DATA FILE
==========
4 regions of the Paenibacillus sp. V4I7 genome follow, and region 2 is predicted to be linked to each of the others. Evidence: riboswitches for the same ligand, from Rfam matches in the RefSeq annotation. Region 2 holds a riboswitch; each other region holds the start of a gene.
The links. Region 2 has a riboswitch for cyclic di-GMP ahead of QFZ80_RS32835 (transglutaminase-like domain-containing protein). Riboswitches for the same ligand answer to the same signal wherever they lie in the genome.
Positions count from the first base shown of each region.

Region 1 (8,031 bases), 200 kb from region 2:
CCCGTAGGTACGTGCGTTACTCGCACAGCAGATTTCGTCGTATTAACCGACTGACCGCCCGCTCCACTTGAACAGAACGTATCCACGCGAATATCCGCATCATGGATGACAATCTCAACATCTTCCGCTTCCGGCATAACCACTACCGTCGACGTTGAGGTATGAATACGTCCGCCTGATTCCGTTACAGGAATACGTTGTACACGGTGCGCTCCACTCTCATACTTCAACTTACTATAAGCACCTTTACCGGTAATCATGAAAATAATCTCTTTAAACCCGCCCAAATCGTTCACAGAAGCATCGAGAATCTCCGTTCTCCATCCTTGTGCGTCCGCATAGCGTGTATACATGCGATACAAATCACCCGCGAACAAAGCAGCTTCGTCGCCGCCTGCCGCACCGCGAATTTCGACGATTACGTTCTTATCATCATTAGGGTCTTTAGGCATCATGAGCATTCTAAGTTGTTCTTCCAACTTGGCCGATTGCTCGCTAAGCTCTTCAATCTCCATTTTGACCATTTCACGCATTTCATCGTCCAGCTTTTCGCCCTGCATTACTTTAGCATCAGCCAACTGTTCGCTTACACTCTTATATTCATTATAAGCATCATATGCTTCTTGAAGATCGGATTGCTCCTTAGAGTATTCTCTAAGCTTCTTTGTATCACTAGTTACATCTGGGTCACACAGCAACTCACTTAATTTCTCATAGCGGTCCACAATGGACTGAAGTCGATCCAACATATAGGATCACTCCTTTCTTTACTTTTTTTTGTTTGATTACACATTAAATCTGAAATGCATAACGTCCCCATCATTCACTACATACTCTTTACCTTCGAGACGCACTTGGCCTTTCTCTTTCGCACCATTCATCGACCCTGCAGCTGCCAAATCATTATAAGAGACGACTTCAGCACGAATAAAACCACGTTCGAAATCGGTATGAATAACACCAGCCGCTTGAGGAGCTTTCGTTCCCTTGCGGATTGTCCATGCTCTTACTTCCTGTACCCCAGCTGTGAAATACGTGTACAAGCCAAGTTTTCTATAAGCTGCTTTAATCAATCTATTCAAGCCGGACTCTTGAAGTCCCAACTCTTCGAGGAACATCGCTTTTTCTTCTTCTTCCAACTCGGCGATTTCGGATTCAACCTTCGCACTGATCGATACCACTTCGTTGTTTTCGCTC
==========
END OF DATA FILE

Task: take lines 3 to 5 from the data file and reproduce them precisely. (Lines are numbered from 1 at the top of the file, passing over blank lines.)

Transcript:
Positions count from the first base shown of each region.

Region 1 (8,031 bases), 200 kb from region 2:
CCCGTAGGTACGTGCGTTACTCGCACAGCAGATTTCGTCGTATTAACCGACTGACCGCCCGCTCCACTTGAACAGAACGTATCCACGCGAATATCCGCATCATGGATGACAATCTCAACATCTTCCGCTTCCGGCATAACCACTACCGTCGACGTTGAGGTATGAATACGTCCGCCTGATTCCGTTACAGGAATACGTTGTACACGGTGCGCTCCACTCTCATACTTCAACTTACTATAAGCACCTTTACCGGTAATCATGAAAATAATCTCTTTAAACCCGCCCAAATCGTTCACAGAAGCATCGAGAATCTCCGTTCTCCATCCTTGTGCGTCCGCATAGCGTGTATACATGCGATACAAATCACCCGCGAACAAAGCAGCTTCGTCGCCGCCTGCCGCACCGCGAATTTCGACGATTACGTTCTTATCATCATTAGGGTCTTTAGGCATCATGAGCATTCTAAGTTGTTCTTCCAACTTGGCCGATTGCTCGCTAAGCTCTTCAATCTCCATTTTGACCATTTCACGCATTTCATCGTCCAGCTTTTCGCCCTGCATTACTTTAGCATCAGCCAACTGTTCGCTTACACTCTTATATTCATTATAAGCATCATATGCTTCTTGAAGATCGGATTGCTCCTTAGAGTATTCTCTAAGCTTCTTTGTATCACTAGTTACATCTGGGTCACACAGCAACTCACTTAATTTCTCATAGCGGTCCACAATGGACTGAAGTCGATCCAACATATAGGATCACTCCTTTCTTTACTTTTTTTTGTTTGATTACACATTAAATCTGAAATGCATAACGTCCCCATCATTCACTACATACTCTTTACCTTCGAGACGCACTTGGCCTTTCTCTTTCGCACCATTCATCGACCCTGCAGCTGCCAAATCATTATAAGAGACGACTTCAGCACGAATAAAACCACGTTCGAAATCGGTATGAATAACACCAGCCGCTTGAGGAGCTTTCGTTCCCTTGCGGATTGTCCATGCTCTTACTTCCTGTACCCCAGCTGTGAAATACGTGTACAAGCCAAGTTTTCTATAAGCTGCTTTAATCAATCTATTCAAGCCGGACTCTTGAAGTCCCAACTCTTCGAGGAACATCGCTTTTTCTTCTTCTTCCAACTCGGCGATTTCGGATTCAACCTTCGCACTGATCGATACCACTTCGTTGTTTTCGCTC